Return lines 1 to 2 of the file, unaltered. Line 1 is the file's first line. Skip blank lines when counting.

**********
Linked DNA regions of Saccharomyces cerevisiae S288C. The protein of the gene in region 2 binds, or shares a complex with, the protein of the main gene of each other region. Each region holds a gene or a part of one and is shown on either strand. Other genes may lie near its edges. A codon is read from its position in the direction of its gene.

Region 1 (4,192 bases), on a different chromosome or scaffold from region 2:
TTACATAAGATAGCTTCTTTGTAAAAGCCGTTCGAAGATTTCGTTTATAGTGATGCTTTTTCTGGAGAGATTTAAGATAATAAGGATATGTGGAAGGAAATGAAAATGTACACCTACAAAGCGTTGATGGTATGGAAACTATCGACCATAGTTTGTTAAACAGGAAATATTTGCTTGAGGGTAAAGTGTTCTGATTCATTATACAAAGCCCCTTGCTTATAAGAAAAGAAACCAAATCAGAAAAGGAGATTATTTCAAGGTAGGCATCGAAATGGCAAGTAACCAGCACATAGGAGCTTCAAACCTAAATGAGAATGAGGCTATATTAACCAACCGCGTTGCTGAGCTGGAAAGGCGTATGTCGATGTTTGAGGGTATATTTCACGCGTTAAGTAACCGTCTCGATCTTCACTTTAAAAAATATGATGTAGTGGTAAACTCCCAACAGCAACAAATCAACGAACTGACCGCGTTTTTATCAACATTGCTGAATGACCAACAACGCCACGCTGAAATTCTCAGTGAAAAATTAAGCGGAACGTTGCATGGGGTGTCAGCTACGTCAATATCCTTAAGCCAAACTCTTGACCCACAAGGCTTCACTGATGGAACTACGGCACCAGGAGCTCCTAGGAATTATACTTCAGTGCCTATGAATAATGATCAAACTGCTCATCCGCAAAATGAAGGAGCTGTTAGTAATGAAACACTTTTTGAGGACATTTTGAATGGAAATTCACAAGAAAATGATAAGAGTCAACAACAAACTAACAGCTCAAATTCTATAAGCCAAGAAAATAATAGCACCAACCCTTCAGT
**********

Linked DNA regions of Saccharomyces cerevisiae S288C. The protein of the gene in region 2 binds, or shares a complex with, the protein of the main gene of each other region. Each region holds a gene or a part of one and is shown on either strand. Other genes may lie near its edges. A codon is read from its position in the direction of its gene.

Region 1 (4,192 bases), on a different chromosome or scaffold from region 2: